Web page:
“It’s a huge effect on his quality of life,” she said. “He won’t have any variety in his day. We are not acknowledging that people are individuals and have needs in their lives.”

Dr Richard Harling, the director of health and care at Staffordshire county council, said the amount people were asked to contribute was “based on what they can afford to pay while still being left with income to meet their living costs”.

He added: “If a person feels they are contributing too much, they can contact us to appeal their financial assessment.”

Social Care Futures, a coalition of care givers and receivers, has received more than 150 reports of rising charges. “Escalating charges must be capped and there must urgently be a significant investment in social care, our lives and freedom,” said Anna Severwright, the coalition’s convener.

The Department of Health and Social Care has been contacted for comment.

David Jones, 60, lives alone in West Sussex with bipolar disorder, which 10 years ago rendered him unable to work.

The former newspaper subeditor relies on two hours of support a week to help him keep his flat in order but is facing an increase in his contribution for this from £40 to £151 a month. The money would have to come from his personal independence payment (Pip) and would take up a third of that budget. He said that would leave him choosing between “heating and eating” and it would affect his budget so much that he will have to consider putting down his 14-year-old dog, Megan, which he said would be “beyond awful”.

Pip is supposed to help people with illness, disabilities and mental health conditions maintain norms of everyday life. He said clawing this money back was “just ridiculous”.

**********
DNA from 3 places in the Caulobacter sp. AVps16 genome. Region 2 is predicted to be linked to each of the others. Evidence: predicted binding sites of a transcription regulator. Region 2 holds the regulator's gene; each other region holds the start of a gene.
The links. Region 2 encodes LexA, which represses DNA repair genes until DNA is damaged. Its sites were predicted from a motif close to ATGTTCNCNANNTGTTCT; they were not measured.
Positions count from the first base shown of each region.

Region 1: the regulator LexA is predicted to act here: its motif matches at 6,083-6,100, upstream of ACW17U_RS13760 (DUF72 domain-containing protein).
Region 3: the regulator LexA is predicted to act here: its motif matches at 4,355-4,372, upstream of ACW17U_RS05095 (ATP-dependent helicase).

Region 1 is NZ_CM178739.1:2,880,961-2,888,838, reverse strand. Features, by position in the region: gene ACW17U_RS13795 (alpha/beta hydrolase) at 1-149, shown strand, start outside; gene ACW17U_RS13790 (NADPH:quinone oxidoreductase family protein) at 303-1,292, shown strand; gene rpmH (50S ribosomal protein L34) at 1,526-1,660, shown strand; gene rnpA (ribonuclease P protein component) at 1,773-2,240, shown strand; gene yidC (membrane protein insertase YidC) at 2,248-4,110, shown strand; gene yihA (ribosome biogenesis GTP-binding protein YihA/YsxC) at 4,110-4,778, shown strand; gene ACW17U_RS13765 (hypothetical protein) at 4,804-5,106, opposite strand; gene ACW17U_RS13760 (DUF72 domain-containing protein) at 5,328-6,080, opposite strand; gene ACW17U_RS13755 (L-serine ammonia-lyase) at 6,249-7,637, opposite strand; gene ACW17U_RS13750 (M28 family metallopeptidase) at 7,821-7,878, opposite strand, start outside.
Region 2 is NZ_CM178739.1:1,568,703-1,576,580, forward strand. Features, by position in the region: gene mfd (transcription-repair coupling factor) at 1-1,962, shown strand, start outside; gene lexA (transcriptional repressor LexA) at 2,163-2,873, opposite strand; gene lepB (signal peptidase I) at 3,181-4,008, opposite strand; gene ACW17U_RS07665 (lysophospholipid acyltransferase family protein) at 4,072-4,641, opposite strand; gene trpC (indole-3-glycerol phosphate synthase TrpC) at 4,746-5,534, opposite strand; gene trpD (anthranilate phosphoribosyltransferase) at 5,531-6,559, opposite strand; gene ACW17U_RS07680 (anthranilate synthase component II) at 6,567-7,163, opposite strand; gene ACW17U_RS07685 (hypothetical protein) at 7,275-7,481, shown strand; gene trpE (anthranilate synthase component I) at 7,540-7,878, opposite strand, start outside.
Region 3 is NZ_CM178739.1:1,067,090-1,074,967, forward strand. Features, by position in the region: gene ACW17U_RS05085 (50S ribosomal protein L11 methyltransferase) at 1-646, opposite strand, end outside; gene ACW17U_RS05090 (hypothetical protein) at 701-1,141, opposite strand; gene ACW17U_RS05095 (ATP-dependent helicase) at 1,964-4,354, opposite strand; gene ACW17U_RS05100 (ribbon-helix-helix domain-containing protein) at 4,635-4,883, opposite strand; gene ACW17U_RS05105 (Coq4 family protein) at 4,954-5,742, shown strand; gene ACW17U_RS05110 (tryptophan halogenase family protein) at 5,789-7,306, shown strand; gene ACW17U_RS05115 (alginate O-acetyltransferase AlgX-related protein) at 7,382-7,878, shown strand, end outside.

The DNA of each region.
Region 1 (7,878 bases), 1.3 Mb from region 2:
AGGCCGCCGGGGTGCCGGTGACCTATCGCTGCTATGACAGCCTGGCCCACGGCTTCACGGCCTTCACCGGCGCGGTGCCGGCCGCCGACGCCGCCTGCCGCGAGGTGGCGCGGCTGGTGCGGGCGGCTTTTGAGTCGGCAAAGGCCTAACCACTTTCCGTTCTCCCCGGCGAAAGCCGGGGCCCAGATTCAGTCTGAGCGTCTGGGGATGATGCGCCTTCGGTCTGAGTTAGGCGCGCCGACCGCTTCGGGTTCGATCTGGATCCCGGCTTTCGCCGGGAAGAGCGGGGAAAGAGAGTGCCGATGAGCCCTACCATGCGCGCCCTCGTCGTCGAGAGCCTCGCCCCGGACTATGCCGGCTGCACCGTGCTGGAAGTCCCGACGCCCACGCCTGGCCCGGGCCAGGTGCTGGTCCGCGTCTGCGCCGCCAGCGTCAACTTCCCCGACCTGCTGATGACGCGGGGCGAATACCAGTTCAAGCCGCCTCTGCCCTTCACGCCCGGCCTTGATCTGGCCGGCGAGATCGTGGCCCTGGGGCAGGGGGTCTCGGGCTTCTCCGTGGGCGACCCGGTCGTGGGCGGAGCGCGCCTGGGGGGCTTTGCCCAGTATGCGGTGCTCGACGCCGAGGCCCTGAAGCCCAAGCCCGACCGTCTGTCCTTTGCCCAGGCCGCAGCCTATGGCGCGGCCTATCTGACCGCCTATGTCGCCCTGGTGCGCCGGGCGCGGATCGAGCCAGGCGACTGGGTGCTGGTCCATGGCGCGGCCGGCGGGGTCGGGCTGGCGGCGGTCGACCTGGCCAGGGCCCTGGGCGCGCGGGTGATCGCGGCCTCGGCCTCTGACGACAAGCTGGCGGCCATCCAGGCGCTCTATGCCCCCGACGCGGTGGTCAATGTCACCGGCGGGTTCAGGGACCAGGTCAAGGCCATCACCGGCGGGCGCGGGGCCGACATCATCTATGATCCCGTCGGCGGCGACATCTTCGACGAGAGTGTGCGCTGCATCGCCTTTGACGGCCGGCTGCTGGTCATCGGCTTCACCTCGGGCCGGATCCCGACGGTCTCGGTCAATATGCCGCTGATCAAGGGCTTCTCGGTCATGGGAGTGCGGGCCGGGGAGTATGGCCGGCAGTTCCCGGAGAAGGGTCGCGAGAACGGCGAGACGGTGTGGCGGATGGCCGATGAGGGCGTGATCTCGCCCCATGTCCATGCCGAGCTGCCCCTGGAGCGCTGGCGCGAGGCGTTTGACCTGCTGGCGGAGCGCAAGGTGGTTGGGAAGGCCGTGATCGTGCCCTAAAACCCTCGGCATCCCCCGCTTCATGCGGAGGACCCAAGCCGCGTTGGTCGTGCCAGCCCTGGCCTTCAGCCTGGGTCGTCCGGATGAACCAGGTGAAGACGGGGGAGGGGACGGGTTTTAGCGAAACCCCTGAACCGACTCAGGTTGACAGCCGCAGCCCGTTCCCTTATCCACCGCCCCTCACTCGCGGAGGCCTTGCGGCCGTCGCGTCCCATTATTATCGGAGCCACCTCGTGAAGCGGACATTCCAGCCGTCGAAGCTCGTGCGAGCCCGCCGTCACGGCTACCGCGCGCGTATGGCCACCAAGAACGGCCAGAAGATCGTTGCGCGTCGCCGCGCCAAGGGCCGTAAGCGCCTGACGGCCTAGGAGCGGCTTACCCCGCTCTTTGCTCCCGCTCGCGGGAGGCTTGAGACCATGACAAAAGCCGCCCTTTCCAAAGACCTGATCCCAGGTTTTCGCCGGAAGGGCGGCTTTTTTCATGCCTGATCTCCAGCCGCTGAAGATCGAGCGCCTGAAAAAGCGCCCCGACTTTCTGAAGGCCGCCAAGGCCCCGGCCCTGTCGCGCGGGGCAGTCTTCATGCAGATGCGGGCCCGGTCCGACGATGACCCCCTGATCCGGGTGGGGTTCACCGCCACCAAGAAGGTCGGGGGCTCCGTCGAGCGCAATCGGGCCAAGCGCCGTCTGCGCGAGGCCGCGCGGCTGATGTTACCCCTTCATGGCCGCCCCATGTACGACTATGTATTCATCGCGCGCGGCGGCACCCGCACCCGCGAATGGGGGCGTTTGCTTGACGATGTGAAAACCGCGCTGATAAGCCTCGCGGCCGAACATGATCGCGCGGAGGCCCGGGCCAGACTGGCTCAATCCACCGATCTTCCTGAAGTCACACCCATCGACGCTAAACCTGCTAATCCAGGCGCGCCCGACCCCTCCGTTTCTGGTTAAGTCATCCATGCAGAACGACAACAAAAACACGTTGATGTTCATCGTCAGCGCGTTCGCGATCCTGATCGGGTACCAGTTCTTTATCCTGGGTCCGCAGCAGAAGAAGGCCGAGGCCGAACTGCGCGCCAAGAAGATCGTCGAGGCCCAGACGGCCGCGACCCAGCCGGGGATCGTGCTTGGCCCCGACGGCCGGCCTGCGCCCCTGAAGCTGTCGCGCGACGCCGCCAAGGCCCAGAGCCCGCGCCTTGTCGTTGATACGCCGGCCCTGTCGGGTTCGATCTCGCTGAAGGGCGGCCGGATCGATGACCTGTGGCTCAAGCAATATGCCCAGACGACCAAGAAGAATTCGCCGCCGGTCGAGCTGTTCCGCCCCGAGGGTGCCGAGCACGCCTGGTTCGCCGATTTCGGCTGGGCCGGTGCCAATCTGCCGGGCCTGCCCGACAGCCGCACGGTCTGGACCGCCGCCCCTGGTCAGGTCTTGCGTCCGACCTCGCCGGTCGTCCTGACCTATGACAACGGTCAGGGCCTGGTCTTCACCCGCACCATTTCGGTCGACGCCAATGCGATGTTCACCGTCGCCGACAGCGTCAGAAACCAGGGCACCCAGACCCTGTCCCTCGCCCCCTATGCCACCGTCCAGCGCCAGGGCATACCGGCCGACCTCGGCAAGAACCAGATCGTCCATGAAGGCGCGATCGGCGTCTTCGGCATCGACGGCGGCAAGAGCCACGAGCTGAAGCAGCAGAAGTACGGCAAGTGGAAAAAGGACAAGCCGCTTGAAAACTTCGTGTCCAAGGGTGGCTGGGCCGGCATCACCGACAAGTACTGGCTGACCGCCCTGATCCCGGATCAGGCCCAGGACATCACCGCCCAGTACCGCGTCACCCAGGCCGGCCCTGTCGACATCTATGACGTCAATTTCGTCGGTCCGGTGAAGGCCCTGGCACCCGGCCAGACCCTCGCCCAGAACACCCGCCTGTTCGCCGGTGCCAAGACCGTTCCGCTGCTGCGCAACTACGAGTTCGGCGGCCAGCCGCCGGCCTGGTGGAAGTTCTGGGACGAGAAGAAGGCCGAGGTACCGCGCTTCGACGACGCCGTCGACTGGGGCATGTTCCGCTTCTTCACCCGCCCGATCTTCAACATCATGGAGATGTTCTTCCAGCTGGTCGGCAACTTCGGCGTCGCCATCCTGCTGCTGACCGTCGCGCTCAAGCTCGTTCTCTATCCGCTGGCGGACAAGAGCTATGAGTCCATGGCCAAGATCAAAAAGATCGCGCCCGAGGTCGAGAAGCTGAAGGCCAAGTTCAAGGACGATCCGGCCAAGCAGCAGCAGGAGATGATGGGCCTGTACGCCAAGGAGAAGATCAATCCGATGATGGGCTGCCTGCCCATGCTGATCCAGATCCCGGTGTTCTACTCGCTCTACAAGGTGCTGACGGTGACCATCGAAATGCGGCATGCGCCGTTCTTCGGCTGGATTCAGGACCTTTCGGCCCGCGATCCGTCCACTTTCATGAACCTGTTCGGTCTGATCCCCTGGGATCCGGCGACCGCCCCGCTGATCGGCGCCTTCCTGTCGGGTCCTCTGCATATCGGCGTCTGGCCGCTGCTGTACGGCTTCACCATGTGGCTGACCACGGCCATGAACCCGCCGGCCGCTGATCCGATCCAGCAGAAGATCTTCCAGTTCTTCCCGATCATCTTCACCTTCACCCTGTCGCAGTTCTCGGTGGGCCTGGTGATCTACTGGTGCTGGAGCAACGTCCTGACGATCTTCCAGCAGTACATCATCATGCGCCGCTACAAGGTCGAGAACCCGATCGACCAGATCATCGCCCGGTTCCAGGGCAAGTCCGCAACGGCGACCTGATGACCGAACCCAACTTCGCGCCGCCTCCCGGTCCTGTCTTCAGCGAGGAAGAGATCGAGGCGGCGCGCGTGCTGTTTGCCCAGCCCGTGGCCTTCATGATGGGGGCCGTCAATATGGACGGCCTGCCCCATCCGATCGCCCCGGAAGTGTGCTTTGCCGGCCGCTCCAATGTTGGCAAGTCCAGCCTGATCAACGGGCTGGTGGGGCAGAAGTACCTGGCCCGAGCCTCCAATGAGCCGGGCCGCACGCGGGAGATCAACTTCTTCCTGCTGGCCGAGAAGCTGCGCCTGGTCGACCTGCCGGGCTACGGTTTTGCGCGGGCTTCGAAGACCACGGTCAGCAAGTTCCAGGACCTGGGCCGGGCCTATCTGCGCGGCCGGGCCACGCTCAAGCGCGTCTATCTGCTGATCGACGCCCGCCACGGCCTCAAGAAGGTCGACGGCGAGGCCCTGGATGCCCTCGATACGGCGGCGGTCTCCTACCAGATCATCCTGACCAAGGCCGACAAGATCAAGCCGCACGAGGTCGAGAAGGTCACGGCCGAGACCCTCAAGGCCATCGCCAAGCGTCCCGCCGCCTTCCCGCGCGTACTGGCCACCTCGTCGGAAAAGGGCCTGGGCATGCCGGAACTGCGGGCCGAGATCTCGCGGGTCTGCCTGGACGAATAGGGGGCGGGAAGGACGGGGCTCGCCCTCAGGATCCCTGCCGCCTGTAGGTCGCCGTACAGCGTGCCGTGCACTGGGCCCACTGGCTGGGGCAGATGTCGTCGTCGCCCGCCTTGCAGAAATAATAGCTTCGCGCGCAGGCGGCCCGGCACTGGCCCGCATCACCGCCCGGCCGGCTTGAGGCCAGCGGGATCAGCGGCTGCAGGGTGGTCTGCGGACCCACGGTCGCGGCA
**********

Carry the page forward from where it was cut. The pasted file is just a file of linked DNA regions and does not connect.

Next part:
“I simply can’t afford it,” Jones said. “This extortionate demand represents 20% of my monthly income from benefits. It has to be outright unfair and a national scandal that the Department for Work and Pensions awards us Pip with one hand, and the county council takes up to a third of it away with the other.

“I would have to cut my food budget drastically and might end up having to go to a food bank,” he said. “I have a dog and if I was going to try and budget for the amount of money [I have left] the dog would have to go.”

He said Megan had been a “lifeline to sanity” during the pandemic and had been “incredibly helpful for my mental health”.

“This [demand] has caused me incredible distress and anxiety,” he said. “There are people in an even more vulnerable position than me suffering with mental health illnesses, autism and learning disabilities and it must be extremely difficult for them to cope with this. It’s really heartless and cruel. I don’t think it’s going to raise an awful lot for the county council but it’s a vast amount for us.”

The council has said central government cuts precipitated the increased charges and it has asked “people to contact us if they will find it difficult to pay”.

https://www.theguardian.com/society/2021/apr/08/english-councils-huge-extra-care-bills-disabled-mentally-ill-adults

Fury at ‘do not resuscitate’ notices given to Covid patients with learning disabilities

Vulnerable people have encountered ‘shocking discrimination’ during pandemic, says Mencap charity

by James Tapper

People with learning disabilities have been given do not resuscitate orders during the second wave of the pandemic, in spite of widespread condemnation of the practice last year and an urgent investigation by the care watchdog.

Mencap said it had received reports in January from people with learning disabilities that they had been told they would not be resuscitated if they were taken ill with Covid-19.

The Care Quality Commission said in December that inappropriate Do Not Attempt Cardiopulmonary Resuscitation (DNACPR) notices had caused potentially avoidable deaths last year.